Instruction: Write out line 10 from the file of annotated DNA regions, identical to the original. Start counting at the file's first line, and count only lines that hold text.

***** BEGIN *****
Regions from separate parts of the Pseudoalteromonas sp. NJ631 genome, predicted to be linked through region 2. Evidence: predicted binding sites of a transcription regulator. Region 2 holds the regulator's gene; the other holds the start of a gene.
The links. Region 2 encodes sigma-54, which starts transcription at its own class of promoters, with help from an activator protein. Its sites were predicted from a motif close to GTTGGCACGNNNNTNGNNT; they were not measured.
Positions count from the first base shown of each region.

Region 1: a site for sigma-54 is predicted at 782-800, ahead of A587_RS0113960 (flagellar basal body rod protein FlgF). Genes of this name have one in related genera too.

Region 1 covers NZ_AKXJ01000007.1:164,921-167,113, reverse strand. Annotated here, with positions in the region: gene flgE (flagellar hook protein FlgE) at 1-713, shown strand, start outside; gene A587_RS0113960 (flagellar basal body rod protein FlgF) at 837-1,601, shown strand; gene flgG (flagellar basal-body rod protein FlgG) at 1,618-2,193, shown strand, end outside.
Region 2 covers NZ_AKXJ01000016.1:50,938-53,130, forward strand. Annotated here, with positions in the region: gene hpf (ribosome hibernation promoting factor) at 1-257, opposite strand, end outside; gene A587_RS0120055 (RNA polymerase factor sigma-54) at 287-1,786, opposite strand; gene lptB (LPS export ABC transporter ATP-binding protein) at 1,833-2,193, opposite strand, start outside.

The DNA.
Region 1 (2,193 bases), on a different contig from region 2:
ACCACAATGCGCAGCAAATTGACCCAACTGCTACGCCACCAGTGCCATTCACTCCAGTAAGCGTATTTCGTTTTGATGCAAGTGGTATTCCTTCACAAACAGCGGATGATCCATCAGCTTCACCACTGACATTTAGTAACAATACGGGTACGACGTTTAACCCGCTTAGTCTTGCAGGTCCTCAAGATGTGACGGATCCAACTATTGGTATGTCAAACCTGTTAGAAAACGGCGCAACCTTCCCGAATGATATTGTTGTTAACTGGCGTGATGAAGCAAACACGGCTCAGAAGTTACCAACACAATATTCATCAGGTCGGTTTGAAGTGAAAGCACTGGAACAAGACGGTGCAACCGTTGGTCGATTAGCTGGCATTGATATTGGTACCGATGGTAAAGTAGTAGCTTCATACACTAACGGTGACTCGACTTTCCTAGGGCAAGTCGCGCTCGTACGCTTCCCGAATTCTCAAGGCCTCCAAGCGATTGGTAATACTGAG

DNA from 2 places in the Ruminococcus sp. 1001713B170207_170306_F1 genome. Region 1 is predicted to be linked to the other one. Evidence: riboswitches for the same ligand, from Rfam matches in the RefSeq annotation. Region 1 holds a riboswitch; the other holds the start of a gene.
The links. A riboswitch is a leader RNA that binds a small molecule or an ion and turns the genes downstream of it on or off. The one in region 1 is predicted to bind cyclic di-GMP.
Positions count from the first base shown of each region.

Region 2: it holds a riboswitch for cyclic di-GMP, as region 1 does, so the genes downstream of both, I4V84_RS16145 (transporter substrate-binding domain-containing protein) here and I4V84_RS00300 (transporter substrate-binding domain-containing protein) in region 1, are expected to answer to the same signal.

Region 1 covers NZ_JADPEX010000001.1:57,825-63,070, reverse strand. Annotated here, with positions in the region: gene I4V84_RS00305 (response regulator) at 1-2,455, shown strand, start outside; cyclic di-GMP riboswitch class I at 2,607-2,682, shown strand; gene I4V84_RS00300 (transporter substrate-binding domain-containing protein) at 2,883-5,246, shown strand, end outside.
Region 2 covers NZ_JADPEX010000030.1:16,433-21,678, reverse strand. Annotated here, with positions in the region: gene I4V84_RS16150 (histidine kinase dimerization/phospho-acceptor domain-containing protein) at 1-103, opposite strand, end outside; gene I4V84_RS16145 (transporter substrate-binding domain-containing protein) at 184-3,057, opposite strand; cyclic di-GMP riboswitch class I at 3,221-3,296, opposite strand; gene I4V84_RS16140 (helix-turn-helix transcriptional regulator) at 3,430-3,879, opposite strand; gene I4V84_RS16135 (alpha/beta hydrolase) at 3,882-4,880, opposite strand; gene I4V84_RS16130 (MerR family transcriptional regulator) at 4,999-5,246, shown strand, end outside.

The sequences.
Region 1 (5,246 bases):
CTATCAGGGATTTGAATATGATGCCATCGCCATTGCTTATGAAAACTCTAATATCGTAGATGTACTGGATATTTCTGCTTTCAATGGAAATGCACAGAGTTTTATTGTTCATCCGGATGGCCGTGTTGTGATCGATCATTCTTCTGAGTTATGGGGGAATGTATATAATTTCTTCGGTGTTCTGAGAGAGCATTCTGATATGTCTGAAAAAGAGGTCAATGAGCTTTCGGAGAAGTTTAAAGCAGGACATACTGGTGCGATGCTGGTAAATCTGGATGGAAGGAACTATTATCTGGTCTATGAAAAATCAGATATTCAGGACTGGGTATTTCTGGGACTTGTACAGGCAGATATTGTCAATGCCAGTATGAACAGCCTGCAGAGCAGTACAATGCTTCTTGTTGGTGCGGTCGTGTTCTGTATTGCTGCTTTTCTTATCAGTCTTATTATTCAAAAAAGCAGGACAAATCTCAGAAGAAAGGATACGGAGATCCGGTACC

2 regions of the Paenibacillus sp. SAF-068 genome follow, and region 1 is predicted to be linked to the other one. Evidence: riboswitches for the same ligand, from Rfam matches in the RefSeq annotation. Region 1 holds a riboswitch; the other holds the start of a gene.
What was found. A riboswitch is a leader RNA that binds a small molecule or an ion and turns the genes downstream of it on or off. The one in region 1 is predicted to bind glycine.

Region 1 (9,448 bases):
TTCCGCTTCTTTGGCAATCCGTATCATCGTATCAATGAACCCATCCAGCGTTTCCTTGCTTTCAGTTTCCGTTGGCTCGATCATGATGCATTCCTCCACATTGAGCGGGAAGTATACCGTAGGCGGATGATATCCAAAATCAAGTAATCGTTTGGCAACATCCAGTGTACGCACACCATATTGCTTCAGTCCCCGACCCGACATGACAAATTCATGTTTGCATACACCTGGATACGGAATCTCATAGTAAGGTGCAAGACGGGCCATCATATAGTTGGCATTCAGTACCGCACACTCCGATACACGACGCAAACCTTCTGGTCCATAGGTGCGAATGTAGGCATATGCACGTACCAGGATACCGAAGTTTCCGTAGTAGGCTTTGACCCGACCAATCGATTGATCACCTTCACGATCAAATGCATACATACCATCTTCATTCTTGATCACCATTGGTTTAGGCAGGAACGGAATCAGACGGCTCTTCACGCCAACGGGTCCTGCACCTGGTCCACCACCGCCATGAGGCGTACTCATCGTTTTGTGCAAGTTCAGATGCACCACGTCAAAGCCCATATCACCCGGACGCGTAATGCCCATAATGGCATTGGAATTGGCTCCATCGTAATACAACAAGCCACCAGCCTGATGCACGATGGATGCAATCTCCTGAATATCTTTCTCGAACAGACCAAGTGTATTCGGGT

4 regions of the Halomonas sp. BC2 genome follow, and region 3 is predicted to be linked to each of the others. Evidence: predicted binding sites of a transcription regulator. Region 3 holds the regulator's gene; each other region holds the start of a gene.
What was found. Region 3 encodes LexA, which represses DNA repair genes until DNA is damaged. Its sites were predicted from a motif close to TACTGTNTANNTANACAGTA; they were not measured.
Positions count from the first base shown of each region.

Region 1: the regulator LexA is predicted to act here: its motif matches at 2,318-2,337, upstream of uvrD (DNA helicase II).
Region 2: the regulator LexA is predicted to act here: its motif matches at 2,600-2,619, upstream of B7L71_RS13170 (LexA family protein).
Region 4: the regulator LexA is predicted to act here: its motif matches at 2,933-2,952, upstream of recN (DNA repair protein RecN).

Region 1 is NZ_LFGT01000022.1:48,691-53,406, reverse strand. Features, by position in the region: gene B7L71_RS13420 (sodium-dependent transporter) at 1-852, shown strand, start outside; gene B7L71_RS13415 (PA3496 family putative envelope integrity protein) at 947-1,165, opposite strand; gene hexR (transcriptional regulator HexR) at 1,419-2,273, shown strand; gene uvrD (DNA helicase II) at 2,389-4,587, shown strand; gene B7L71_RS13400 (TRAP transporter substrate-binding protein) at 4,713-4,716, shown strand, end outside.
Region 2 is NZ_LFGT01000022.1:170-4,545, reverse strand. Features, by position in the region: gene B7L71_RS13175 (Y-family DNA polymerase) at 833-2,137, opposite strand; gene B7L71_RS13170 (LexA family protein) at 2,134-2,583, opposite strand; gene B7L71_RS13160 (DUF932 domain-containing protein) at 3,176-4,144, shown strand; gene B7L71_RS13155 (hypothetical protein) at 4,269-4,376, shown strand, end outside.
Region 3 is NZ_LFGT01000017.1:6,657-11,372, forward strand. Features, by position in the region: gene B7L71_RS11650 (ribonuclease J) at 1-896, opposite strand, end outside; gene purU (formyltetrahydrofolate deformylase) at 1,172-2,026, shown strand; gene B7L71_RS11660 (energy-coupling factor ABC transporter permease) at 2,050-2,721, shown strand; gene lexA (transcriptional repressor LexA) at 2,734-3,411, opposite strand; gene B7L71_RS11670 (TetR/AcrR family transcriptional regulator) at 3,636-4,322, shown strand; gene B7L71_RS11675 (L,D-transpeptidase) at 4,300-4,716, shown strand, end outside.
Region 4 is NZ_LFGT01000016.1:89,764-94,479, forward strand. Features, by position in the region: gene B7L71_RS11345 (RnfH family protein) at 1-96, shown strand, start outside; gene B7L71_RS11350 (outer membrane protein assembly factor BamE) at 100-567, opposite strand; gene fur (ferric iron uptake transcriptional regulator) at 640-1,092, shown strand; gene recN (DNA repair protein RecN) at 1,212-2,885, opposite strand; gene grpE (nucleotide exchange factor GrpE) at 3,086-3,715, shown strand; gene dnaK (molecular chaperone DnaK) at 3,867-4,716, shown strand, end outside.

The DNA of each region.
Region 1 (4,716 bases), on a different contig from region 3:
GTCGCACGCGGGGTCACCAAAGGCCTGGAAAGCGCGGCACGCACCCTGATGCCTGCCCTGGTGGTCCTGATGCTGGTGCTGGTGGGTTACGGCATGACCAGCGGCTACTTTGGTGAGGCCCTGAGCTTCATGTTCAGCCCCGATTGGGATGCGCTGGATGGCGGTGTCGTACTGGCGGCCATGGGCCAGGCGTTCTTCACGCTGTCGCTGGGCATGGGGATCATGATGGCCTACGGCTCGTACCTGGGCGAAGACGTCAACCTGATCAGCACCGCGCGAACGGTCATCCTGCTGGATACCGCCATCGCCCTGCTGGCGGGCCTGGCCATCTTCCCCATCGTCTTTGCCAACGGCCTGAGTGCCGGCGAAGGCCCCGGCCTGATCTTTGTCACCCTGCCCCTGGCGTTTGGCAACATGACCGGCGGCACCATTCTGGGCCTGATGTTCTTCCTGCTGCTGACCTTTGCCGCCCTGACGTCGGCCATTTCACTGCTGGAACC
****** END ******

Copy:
DNA from 2 places in the Ruminococcus sp. 1001713B170207_170306_F1 genome. Region 1 is predicted to be linked to the other one. Evidence: riboswitches for the same ligand, from Rfam matches in the RefSeq annotation. Region 1 holds a riboswitch; the other holds the start of a gene.